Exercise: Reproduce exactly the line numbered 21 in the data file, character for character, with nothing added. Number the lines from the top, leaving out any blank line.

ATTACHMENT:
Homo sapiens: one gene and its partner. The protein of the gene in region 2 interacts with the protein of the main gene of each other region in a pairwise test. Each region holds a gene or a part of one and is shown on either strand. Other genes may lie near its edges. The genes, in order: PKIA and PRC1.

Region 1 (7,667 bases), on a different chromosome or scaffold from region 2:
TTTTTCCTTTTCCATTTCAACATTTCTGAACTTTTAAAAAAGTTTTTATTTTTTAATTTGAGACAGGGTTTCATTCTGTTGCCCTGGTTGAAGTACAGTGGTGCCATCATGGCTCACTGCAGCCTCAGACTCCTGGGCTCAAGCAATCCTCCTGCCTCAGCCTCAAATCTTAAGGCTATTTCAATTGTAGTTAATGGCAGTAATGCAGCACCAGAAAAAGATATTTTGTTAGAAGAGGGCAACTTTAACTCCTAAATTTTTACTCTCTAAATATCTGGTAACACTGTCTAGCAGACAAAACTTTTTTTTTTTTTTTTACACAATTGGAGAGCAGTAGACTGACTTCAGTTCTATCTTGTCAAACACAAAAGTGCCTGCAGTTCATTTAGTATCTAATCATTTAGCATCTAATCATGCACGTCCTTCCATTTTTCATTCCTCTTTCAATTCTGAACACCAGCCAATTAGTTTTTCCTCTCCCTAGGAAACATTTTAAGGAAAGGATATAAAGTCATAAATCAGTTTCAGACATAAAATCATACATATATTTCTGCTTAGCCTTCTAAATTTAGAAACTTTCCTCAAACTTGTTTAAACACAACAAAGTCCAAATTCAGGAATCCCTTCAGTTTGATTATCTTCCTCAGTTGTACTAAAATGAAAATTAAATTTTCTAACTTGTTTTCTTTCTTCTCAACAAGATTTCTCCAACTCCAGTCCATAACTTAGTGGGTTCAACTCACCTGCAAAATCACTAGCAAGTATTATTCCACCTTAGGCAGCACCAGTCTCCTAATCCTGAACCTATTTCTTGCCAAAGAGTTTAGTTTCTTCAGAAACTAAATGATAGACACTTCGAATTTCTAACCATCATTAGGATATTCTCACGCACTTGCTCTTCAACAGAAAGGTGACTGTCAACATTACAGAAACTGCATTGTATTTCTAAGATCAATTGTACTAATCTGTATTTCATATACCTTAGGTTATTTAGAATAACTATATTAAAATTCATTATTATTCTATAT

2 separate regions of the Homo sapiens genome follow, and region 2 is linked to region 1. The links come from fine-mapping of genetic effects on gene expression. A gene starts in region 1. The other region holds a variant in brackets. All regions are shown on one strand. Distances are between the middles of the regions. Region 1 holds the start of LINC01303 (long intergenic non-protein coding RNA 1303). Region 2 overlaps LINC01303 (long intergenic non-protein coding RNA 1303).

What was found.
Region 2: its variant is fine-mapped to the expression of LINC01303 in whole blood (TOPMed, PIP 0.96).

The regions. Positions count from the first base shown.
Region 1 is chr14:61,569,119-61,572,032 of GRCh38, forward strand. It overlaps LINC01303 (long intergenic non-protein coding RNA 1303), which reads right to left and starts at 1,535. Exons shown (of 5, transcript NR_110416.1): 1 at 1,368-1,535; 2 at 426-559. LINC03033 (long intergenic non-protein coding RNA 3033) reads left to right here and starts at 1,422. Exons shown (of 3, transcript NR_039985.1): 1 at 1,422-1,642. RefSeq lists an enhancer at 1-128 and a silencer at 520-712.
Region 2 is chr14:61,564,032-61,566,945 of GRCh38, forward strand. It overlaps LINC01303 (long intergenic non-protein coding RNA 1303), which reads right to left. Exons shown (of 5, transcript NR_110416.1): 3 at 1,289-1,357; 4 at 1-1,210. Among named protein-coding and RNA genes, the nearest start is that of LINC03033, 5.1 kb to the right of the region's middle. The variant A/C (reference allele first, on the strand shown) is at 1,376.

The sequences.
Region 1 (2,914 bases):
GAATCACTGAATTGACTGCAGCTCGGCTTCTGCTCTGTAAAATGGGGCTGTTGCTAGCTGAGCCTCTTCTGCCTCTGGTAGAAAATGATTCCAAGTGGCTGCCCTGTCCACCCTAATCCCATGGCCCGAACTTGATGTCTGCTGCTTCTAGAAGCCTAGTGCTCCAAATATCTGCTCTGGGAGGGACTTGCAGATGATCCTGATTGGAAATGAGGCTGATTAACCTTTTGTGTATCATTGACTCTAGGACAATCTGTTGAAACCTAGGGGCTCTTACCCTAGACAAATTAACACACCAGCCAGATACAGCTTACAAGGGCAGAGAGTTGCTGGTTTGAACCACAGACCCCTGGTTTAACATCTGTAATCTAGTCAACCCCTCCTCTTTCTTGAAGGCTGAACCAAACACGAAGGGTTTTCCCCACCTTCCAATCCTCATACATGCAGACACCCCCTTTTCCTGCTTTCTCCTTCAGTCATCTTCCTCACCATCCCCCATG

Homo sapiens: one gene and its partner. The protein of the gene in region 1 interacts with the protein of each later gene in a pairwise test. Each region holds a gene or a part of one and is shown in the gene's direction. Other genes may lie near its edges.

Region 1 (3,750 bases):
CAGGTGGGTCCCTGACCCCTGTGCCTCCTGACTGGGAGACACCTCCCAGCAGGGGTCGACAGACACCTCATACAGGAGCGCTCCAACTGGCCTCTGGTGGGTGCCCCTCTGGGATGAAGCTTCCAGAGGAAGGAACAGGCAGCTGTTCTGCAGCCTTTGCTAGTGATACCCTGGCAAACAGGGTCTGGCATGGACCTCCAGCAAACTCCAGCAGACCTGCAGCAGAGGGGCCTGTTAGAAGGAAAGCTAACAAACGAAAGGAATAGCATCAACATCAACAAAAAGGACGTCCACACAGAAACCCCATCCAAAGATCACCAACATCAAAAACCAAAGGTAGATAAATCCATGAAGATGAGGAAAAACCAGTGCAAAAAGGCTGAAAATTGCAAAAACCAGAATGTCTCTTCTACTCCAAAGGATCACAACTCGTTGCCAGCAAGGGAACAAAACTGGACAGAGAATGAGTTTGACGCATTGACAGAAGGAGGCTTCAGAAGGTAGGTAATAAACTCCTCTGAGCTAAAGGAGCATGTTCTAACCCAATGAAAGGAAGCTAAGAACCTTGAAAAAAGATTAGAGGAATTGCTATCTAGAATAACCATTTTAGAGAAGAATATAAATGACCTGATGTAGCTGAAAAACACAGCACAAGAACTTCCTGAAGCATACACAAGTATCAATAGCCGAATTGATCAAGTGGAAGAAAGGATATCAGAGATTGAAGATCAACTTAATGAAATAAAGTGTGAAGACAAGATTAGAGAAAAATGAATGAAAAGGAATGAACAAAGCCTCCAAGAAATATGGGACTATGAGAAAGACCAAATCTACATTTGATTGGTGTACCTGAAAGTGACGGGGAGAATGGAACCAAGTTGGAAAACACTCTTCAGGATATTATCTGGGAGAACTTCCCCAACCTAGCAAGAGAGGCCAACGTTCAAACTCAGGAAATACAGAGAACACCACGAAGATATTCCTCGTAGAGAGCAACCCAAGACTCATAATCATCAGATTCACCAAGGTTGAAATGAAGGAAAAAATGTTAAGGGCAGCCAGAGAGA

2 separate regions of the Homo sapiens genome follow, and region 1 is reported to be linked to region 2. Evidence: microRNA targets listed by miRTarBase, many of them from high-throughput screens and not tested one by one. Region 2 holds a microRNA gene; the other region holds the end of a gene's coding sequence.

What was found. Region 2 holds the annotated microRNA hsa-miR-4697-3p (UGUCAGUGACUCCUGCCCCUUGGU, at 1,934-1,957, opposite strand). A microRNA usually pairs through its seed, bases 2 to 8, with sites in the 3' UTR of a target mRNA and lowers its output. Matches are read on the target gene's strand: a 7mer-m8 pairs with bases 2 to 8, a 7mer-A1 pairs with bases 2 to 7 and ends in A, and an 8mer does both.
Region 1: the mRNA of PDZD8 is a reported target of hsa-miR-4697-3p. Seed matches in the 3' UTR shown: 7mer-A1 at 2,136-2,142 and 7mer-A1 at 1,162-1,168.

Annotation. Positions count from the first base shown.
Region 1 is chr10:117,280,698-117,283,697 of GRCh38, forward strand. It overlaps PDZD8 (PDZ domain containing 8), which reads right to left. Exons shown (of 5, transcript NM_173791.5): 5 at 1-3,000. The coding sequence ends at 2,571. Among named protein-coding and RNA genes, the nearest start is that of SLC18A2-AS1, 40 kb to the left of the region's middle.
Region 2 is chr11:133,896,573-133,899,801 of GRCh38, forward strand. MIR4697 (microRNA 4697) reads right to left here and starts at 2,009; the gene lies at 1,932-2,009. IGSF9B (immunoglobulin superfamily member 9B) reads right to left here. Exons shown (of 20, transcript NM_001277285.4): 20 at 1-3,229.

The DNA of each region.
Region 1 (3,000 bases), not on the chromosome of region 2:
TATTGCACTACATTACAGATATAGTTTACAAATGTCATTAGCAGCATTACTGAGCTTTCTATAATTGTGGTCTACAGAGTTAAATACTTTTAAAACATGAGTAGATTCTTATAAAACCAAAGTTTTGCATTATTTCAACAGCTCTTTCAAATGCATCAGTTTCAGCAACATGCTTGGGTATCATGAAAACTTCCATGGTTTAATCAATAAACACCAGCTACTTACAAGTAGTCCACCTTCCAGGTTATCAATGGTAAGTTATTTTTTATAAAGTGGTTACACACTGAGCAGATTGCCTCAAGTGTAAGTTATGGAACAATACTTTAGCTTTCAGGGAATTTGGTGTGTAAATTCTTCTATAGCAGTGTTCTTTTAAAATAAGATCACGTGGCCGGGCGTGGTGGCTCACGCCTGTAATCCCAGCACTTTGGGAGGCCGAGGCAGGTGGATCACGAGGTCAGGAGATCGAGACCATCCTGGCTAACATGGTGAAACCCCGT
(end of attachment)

Region 2 is chr11:133,896,573-133,899,801 of GRCh38, forward strand. MIR4697 (microRNA 4697) reads right to left here and starts at 2,009; the gene lies at 1,932-2,009. IGSF9B (immunoglobulin superfamily member 9B) reads right to left here. Exons shown (of 20, transcript NM_001277285.4): 20 at 1-3,229.